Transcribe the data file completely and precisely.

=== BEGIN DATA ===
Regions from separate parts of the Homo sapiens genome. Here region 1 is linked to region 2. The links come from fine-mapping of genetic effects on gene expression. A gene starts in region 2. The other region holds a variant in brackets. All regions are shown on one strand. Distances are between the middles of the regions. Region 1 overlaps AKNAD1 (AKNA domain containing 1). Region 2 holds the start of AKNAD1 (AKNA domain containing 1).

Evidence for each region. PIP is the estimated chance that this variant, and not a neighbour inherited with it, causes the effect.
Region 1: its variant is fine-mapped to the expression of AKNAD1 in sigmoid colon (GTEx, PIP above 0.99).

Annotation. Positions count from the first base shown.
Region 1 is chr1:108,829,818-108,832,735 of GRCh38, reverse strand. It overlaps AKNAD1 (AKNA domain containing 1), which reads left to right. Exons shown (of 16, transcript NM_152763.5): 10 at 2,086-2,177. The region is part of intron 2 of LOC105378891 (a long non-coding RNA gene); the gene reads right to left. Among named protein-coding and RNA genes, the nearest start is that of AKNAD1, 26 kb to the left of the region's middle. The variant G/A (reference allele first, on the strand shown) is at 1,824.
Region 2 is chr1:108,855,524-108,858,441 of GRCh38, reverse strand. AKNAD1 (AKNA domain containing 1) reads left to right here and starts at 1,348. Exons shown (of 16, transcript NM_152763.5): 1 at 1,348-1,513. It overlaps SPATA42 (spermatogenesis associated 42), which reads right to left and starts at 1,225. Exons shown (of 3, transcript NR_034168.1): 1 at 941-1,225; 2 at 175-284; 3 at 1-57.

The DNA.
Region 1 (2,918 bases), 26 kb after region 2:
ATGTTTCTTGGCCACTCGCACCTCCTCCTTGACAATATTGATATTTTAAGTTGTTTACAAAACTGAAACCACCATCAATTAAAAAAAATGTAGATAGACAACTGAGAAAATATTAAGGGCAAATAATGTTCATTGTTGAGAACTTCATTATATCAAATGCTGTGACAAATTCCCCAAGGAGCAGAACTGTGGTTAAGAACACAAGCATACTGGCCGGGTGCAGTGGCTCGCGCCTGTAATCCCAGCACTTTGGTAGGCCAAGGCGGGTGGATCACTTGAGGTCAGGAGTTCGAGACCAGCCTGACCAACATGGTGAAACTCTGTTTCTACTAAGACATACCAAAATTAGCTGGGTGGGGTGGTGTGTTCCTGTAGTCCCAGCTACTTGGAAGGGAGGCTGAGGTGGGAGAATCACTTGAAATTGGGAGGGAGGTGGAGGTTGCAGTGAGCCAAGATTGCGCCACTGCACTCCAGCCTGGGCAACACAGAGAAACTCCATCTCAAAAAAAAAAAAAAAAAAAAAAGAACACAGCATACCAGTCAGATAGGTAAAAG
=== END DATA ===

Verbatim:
Regions from separate parts of the Homo sapiens genome. Here region 1 is linked to region 2. The links come from fine-mapping of genetic effects on gene expression. A gene starts in region 2. The other region holds a variant in brackets. All regions are shown on one strand. Distances are between the middles of the regions. Region 1 overlaps AKNAD1 (AKNA domain containing 1). Region 2 holds the start of AKNAD1 (AKNA domain containing 1).

Evidence for each region. PIP is the estimated chance that this variant, and not a neighbour inherited with it, causes the effect.
Region 1: its variant is fine-mapped to the expression of AKNAD1 in sigmoid colon (GTEx, PIP above 0.99).

Annotation. Positions count from the first base shown.
Region 1 is chr1:108,829,818-108,832,735 of GRCh38, reverse strand. It overlaps AKNAD1 (AKNA domain containing 1), which reads left to right. Exons shown (of 16, transcript NM_152763.5): 10 at 2,086-2,177. The region is part of intron 2 of LOC105378891 (a long non-coding RNA gene); the gene reads right to left. Among named protein-coding and RNA genes, the nearest start is that of AKNAD1, 26 kb to the left of the region's middle. The variant G/A (reference allele first, on the strand shown) is at 1,824.
Region 2 is chr1:108,855,524-108,858,441 of GRCh38, reverse strand. AKNAD1 (AKNA domain containing 1) reads left to right here and starts at 1,348. Exons shown (of 16, transcript NM_152763.5): 1 at 1,348-1,513. It overlaps SPATA42 (spermatogenesis associated 42), which reads right to left and starts at 1,225. Exons shown (of 3, transcript NR_034168.1): 1 at 941-1,225; 2 at 175-284; 3 at 1-57.

The DNA.
Region 1 (2,918 bases), 26 kb after region 2:
ATGTTTCTTGGCCACTCGCACCTCCTCCTTGACAATATTGATATTTTAAGTTGTTTACAAAACTGAAACCACCATCAATTAAAAAAAATGTAGATAGACAACTGAGAAAATATTAAGGGCAAATAATGTTCATTGTTGAGAACTTCATTATATCAAATGCTGTGACAAATTCCCCAAGGAGCAGAACTGTGGTTAAGAACACAAGCATACTGGCCGGGTGCAGTGGCTCGCGCCTGTAATCCCAGCACTTTGGTAGGCCAAGGCGGGTGGATCACTTGAGGTCAGGAGTTCGAGACCAGCCTGACCAACATGGTGAAACTCTGTTTCTACTAAGACATACCAAAATTAGCTGGGTGGGGTGGTGTGTTCCTGTAGTCCCAGCTACTTGGAAGGGAGGCTGAGGTGGGAGAATCACTTGAAATTGGGAGGGAGGTGGAGGTTGCAGTGAGCCAAGATTGCGCCACTGCACTCCAGCCTGGGCAACACAGAGAAACTCCATCTCAAAAAAAAAAAAAAAAAAAAAAGAACACAGCATACCAGTCAGATAGGTAAAAG